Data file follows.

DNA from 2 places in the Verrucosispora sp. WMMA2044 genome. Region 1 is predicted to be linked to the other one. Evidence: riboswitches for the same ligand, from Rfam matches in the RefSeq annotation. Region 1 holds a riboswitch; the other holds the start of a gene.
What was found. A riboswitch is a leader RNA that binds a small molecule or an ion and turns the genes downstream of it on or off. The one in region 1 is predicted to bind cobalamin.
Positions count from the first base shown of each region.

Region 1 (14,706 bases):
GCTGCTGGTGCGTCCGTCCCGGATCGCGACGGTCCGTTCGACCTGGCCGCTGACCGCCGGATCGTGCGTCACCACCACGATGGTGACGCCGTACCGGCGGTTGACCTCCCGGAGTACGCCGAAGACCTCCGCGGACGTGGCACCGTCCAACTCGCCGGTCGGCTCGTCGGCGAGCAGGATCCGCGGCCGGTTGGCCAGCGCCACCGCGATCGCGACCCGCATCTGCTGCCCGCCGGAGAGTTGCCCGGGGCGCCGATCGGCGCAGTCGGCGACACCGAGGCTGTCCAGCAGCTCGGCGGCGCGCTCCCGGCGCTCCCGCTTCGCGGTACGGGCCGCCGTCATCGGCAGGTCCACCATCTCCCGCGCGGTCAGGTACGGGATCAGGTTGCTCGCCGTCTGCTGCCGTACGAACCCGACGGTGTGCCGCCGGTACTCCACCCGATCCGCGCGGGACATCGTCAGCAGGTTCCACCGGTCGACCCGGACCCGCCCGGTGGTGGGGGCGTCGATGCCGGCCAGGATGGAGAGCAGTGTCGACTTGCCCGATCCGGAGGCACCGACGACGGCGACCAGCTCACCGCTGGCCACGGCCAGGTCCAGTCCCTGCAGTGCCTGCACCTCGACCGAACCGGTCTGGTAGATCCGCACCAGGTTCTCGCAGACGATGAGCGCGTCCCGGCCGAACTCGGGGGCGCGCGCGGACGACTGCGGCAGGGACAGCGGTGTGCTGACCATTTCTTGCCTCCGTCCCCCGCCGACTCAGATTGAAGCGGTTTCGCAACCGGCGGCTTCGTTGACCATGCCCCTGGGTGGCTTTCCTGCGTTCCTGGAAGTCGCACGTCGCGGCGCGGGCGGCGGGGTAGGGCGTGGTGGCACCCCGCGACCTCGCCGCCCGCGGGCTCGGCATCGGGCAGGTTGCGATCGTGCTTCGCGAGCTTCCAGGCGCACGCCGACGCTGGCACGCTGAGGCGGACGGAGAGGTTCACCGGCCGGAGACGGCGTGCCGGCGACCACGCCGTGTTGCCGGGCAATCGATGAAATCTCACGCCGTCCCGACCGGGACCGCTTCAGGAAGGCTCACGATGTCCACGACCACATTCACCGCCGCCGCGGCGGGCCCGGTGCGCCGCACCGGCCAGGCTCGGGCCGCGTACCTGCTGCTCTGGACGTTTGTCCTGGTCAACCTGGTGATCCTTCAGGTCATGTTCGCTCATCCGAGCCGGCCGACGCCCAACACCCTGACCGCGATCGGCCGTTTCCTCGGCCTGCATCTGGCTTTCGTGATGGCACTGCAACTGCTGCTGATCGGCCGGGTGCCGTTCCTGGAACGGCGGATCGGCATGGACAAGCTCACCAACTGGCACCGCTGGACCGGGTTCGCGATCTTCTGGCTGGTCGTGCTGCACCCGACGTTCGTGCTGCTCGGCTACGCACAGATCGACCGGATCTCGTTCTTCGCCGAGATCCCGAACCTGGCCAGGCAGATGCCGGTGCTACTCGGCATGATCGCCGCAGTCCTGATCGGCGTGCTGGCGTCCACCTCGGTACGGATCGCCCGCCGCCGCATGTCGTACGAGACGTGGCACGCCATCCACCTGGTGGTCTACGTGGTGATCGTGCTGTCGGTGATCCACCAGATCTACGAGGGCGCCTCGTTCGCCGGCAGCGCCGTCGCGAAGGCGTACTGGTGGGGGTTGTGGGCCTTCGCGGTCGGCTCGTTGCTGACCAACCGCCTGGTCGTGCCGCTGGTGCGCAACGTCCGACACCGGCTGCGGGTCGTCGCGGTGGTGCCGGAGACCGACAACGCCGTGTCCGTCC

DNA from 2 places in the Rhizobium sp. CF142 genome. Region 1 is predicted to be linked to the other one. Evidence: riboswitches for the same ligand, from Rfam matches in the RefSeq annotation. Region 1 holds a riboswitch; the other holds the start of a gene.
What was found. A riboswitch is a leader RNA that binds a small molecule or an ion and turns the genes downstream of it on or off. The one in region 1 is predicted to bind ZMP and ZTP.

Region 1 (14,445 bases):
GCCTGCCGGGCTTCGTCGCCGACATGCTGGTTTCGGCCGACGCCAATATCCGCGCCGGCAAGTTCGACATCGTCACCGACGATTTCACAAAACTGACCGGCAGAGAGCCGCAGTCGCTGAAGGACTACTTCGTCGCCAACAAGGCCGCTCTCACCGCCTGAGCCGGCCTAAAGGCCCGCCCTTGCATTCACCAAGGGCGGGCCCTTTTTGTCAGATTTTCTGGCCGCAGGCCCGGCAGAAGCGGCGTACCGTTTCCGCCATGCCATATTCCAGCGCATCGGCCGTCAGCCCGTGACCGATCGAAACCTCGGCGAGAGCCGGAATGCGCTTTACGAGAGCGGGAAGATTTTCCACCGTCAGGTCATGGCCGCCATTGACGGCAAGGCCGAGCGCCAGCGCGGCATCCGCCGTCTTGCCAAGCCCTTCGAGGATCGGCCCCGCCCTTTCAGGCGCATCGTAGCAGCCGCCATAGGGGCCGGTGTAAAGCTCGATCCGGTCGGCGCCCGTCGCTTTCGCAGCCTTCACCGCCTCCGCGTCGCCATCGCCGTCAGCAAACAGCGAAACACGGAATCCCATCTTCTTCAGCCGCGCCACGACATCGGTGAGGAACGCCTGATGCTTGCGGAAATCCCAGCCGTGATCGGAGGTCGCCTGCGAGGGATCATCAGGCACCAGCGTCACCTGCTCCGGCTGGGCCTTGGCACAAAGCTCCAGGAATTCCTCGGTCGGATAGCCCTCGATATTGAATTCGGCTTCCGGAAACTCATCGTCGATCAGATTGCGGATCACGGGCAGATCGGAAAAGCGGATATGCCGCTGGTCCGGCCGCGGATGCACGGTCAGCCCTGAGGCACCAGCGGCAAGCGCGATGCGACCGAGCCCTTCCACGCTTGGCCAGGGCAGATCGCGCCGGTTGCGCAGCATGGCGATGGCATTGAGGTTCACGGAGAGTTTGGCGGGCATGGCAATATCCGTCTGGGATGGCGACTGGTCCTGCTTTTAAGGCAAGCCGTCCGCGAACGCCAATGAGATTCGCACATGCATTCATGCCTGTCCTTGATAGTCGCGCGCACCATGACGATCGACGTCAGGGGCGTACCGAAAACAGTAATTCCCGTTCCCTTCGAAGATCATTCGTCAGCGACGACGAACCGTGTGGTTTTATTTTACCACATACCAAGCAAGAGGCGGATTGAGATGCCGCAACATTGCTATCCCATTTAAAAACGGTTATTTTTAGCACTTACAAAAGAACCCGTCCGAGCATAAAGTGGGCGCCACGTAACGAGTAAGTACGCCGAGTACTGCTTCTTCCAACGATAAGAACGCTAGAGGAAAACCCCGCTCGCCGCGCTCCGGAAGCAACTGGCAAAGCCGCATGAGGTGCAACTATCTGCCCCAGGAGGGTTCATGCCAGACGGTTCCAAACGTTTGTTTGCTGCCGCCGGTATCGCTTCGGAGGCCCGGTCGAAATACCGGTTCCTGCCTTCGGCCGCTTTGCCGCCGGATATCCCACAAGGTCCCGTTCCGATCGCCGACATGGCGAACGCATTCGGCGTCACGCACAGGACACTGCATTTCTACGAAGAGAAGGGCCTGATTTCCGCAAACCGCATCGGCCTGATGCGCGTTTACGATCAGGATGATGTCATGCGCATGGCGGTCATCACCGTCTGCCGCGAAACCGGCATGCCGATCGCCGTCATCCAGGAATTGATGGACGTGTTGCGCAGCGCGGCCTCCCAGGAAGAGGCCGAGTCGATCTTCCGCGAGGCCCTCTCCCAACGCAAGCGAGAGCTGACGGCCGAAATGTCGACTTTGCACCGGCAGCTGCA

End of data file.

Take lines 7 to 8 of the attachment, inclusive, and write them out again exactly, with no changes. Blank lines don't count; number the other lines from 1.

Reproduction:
What was found. A riboswitch is a leader RNA that binds a small molecule or an ion and turns the genes downstream of it on or off. The one in region 1 is predicted to bind ZMP and ZTP.

Region 1 (14,445 bases):